We are in the midst of trying to understand why, in the prohibition against listening to a person who performs wonders and ‘signs’ and then tells us to worship avodah zarah, the Torah states, “For he has spoken falsehood about Hashem… who has taken you out of Egypt.” Furthermore, we must understand why the Ramban adds the rationale that since, “we became aware at Har Sinai in a face-to-face experience that G-d commanded us that we not worship anything at all other than Him.” Why does the Torah tell us not to listen to this “prophet” because of our experiences at yetzias Mitzrayim and Har Sinai? Why is it necessary to say that? And what about non-Jews, who are also commanded not to worship avodah zarah, but did not personally experience those phenomena? What are they to do when faced with such a situation?

Jews are different. Jews are commanded not to worship avodah zarah from a unique paradigm. Look at the passuk that describes our obligation not to listen to this ‘prophet’: “For Hashem your G-d is testing you, to know if you indeed love Hashem with all your hearts and all your souls.” Our prohibition of avodah zarah goes beyond the normal idea of an obligation. It goes beyond a mere command. It is part and parcel of our relationship with Him, our loving Him. We know that the source for having to give up one’s life rather than worship avodah zarah is the very obligation to “love Hashem…and with all your soul; i.e., even if it requires the taking of your soul.”  Once again, we see that the obligation to go beyond the norm in regards to avodah zarah is a manifestation of our love for Hashem. Indeed, most Rishonim hold that a non-Jew is not obligated to give his life rather than worship avodah zarah, as he does not share this paradigm.

We approach our abhorrence of avodah zarah from the perspective of our special unshakeable bond with Hashem, our ahavas Hashem. Therefore, the Torah talks of a nisayon, a test, to see if we are upholding our special obligation of loving Hashem. What is ahavas Hashem, and where should it come from?

The passuk that speaks of Hashem’s ‘choosing’ B’nei Yisrael, states (Devarim 7:7-8): “It is not because of your numerical superiority that Hashem desires you (to be His Nation); for on the contrary, you are relatively small in number. Rather, it is due to Hashem’s love for you that He has desired you…”  Ramban there describes that love as an unshakeable bond between two sides, which nothing can rend asunder. “The passuk does not mention the reason for this “choosing,” for the passuk speaks of Hashem’s love for you… (It is known that ) love is the result of a close bond that nothing can deter; and the nation of Yisrael, which is by nature stubborn and single-minded, will not violate their bond with Hashem, even when threatened with death.” Our bond with Hashem, a bond of mutual love, is based on this idea of mesirus nefesh —that we take it to be unassailable.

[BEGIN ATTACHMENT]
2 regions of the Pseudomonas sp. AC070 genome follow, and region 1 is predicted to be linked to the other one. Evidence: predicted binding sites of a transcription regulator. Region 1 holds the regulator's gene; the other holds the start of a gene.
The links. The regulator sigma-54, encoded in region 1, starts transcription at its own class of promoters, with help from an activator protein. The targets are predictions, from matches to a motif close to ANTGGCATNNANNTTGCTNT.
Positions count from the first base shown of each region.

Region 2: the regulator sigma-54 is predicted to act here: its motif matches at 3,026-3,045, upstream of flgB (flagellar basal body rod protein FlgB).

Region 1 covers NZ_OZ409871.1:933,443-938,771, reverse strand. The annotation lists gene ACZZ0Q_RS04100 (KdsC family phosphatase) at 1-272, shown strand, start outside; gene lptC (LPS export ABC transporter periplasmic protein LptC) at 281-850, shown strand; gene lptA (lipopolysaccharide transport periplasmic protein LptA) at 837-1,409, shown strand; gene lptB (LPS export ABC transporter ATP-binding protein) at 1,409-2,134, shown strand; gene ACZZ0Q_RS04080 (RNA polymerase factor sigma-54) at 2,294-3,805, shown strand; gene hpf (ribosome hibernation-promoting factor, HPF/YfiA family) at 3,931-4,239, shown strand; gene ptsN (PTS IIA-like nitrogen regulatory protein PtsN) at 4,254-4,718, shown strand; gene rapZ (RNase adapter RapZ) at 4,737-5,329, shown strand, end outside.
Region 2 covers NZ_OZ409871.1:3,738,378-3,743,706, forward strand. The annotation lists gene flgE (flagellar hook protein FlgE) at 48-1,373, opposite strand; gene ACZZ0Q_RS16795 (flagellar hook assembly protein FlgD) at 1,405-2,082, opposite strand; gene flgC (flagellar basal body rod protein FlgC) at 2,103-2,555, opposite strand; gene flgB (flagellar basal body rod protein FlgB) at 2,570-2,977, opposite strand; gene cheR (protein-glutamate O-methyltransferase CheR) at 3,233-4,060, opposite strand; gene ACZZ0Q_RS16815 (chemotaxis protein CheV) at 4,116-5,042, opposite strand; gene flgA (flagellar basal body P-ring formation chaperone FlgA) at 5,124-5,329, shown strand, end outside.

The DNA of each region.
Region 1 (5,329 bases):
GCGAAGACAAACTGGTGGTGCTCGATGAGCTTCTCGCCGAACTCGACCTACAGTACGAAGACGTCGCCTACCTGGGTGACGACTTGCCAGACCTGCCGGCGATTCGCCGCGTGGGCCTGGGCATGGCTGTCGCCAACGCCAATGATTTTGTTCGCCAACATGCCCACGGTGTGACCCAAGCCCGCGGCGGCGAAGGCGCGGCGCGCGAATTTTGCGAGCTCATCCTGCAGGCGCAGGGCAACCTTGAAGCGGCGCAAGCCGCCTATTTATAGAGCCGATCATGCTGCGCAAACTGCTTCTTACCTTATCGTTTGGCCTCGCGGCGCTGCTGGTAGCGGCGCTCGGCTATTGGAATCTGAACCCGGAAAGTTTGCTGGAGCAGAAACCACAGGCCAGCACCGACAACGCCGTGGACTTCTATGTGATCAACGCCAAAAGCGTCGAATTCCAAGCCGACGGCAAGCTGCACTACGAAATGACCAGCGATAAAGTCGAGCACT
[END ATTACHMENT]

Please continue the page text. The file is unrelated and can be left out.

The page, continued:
Therein lies the difference between the prohibition of avodah zarah and other aveiros. A prophet telling us to violate, temporarily, a mitzvah of the Torah is to be listened to (if he has heretofore been established as a legitimate navi). But avodah zarah? This is an act that bespeaks an absolute break between Hashem and Klal Yisrael, something that attacks the very heart of our emunah. That is the very antithesis of ahavah (love), and our basic bond and association with Hashem is founded upon that! Nothing can shake that!

This is why we find a Medrash (Shemos 15:23), which states “Hashem tells B’nei Yisrael: ‘I am not prohibiting the nations of the world against avodah zarah, but only you’; and that is why the passuk states (Vayikra 26:1) ‘You shall not make idols for yourselves.” This is clearly puzzling, as certainly one of the Noahide laws, to which all humankind must adhere, is the prohibition against idolatry.  Perhaps the answer is that this prohibition, from the perspective of the Jewish people, including as it does the requirement to be moser nefesh, prohibited even as a one-time event, even coming as a directive from a known, tried and tested navi, is a whole different ideal, since it is based on our ahavah towards Hashem and His reciprocal ahavah towards us.

Yetzias Mitzrayim and Matan Torah both encompass this idea. The Ramban writes (Devarim 4:32) in explaining the pesukim that speak of the severity of the prohibition of avodah zarah (we read these verses at the Tisha Be’Av morning service), that it is specifically because “Hashem did for you what He did not do for any other nation… He took you from amidst another nation… and spoke to you face-to-face from the fire at Sinai…”

Ramban frequently puts forth the idea that Klal Yisrael’s history is directed by Hashem in a direct way, without the angels through which Hashem directs the fate of other nations. All this manifests our status as an am segulah and the uniqueness of our nation. Thus, the obligation not to listen to a prophet saying to worship  avodah zarah  is really nothing ‘new,’ it is merely a logical furtherance of that prohibition, since it stems from the love we are to experience in our avodas Hashem. That is how the passuk expresses it, “for Hashem is testing you to see if you love Hashem with all your hearts and all your souls

Our emunah, our basic bond with Hashem, which is a result of our avodah of ahavah, is something that we are called upon to be tested about many times. It is not enough to profess belief. Our belief must be able to withstand the test of mesirus nefesh, the test of maintaining that belief system in the face of the vicissitudes of life without losing the bond that is ours alone.